Conflict of Interests: Marijuana Production Sends “Greenhouse Gas” Emissions Through the Roof

Smoking is a form of masturbation. It neuters men while making them feel momentarily good.

The government wants people high because getting high is a cope that makes people less likely to resist the insanity that Bill Gates and the elite are pushing. They also want people to believe in the climate change hoax and go along with whatever they claim will help reduce “greenhouse emissions.”

But it turns out that marijuana is increasing these supposedly doom-oriented emissions.

Study Finds:

Although marijuana may be a natural product, it turns out America’s cannabis industry is becoming a lot less eco-friendly. A new report reveals that the energy it takes to grow marijuana in large quantities is sending greenhouse gas emissions through the roof, literally.

Researchers from Colorado State University say the $13 billion cannabis industry is a booming business across the United States. However, most of that commercial production takes place indoors. As a result, the gas and electricity it takes to run all these operations seriously worsens the industry’s carbon footprint.

The team adds that the problem shows no signs of slowing down as more states legalize marijuana’s use, both medically and recreationally. Study authors performed a life-cycle assessment of indoor cannabis operations across the U.S. Their report analyzed the energy and materials needed to grow marijuana commercially in each U.S. county in order to find the amount of emissions it causes.

What makes growing marijuana so harmful to the environment?

The results reveal the bulk of greenhouse gases come from the electricity and natural gas consumption involved in growing cannabis. This power helps to run high-intensity grow lights, regulate the grow house’s temperature, and supplies carbon dioxide which accelerates plant growth.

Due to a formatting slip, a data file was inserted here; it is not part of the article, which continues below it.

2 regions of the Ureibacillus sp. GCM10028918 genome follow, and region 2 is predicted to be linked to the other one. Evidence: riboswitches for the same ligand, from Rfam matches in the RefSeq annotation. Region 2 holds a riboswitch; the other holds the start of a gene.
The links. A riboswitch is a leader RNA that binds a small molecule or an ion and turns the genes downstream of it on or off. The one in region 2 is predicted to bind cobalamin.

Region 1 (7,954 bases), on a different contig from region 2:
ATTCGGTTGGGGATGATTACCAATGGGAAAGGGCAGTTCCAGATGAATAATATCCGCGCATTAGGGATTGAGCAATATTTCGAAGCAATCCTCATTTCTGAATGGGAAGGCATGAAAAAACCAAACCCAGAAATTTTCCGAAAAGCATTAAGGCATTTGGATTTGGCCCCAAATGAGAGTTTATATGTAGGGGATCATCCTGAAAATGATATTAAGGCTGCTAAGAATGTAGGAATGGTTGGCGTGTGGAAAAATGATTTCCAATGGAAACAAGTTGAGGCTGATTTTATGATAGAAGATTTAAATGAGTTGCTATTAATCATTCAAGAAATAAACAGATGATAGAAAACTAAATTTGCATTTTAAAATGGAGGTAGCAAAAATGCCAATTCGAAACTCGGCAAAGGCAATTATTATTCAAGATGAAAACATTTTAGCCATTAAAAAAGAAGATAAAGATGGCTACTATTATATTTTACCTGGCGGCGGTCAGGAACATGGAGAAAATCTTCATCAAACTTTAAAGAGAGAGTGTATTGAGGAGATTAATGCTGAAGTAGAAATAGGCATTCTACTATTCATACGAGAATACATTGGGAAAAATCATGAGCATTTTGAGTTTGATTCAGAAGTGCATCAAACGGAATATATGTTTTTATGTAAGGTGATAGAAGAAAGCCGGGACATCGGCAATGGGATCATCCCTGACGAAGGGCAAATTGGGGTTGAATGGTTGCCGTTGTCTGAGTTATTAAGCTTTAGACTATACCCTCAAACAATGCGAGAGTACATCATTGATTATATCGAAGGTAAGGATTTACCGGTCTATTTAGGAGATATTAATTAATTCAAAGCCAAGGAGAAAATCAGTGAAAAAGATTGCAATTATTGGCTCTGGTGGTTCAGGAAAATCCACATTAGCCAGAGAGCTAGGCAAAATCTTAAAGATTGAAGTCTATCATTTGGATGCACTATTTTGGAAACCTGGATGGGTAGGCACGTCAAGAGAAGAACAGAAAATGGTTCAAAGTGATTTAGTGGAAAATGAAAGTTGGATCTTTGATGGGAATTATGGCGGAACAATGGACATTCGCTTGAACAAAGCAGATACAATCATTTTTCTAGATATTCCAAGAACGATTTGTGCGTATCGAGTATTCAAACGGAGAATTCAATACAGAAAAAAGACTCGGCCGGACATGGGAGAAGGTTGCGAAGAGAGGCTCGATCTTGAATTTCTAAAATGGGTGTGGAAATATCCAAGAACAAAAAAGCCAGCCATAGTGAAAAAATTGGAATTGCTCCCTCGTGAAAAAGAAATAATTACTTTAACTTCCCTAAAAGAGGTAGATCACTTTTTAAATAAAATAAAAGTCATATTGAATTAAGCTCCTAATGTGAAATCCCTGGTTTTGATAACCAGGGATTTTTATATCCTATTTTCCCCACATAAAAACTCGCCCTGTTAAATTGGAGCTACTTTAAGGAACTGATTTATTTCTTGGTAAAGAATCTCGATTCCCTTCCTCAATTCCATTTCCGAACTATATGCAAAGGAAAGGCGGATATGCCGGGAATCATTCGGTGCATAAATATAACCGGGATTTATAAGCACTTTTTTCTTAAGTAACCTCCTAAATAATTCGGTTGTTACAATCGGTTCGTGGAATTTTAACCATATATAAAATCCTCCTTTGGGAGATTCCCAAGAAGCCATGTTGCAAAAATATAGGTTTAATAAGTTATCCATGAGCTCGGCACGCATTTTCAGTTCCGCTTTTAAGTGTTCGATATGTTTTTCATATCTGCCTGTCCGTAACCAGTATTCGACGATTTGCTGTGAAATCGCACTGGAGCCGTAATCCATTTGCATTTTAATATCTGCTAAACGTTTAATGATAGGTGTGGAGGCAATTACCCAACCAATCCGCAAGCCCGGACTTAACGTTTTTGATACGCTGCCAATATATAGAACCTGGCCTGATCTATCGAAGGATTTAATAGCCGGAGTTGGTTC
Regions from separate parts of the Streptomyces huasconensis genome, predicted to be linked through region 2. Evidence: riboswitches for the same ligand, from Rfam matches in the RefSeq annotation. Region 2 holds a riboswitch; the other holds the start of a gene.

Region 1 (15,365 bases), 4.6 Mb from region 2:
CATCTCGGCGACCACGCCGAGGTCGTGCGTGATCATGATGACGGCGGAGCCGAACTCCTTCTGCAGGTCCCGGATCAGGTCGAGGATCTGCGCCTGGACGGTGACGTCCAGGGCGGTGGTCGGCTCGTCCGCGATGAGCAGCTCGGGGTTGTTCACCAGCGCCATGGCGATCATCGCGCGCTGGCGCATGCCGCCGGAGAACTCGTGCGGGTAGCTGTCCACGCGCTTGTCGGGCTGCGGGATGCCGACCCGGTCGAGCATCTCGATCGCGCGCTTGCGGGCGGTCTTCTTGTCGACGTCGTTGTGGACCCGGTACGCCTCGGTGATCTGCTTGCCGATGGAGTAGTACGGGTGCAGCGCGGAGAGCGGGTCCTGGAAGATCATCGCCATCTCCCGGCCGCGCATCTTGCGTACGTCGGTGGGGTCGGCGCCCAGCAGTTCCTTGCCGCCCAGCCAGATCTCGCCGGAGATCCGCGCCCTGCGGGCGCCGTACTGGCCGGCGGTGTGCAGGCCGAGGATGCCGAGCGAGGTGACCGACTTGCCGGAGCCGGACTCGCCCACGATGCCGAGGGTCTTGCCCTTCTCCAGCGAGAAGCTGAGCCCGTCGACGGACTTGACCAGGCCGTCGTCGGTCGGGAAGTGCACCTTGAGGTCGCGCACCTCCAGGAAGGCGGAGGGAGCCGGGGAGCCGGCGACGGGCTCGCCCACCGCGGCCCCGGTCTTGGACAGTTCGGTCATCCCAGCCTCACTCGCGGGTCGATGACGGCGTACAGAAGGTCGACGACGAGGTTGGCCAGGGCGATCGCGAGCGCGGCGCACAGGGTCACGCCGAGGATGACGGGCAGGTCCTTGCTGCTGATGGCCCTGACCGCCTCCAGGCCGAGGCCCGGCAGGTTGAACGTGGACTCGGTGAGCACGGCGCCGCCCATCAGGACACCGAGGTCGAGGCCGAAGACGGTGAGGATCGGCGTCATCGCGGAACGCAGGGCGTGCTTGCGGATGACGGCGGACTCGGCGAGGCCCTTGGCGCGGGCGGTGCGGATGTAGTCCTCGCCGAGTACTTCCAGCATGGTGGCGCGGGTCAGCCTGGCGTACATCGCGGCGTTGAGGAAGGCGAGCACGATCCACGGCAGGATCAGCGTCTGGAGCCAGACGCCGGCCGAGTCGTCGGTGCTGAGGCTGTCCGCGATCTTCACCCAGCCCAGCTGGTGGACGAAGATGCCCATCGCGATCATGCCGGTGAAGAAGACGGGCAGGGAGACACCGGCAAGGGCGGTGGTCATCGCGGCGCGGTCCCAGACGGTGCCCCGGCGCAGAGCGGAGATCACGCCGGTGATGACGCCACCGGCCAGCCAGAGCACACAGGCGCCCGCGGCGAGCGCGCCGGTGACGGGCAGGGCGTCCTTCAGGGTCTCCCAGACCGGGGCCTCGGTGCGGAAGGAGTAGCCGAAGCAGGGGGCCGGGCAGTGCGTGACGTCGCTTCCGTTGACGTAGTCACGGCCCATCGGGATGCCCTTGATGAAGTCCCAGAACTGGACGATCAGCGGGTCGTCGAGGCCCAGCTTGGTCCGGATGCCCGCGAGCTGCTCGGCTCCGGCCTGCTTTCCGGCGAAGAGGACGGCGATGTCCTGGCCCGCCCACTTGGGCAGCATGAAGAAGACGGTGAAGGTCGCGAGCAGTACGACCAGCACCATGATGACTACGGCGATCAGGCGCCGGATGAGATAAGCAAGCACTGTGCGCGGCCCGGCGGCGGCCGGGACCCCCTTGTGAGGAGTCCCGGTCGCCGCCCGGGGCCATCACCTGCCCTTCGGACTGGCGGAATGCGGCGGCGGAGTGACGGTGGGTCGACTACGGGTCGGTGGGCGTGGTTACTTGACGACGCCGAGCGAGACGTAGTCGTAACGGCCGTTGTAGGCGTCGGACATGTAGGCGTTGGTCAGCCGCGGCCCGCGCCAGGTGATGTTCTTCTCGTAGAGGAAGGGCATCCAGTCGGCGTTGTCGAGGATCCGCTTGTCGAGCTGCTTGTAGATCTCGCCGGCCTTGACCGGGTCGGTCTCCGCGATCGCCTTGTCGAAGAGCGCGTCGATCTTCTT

“We knew the emissions were going to be large, but because they hadn’t been fully quantified previously, we identified this as a big research opportunity space,” study leader and graduate student Hailey Summers says in a university release. “We just wanted to run with it.”

The report updates a previous study by Lawrence Berkeley National Laboratory researchers which looked at small-scale grow operations in California. Those results, however, predate the growing number of states to follow Colorado in legalizing the drug in 2012. Currently, 36 states allow the use of medical marijuana and 15 allow recreational use.

The solution, of course, is to stop raising cows and start using that land to grow marijuana. It would be killing two birds with one stone: we stop the climate-ruining cows from farting and give people the bread and circuses they need to stop them from protesting.

Or, another option: this inconvenient fact just doesn’t ever get mentioned again.

One thing is certain: they’re not going to take people’s weed away. They need people as high as possible to make this system work.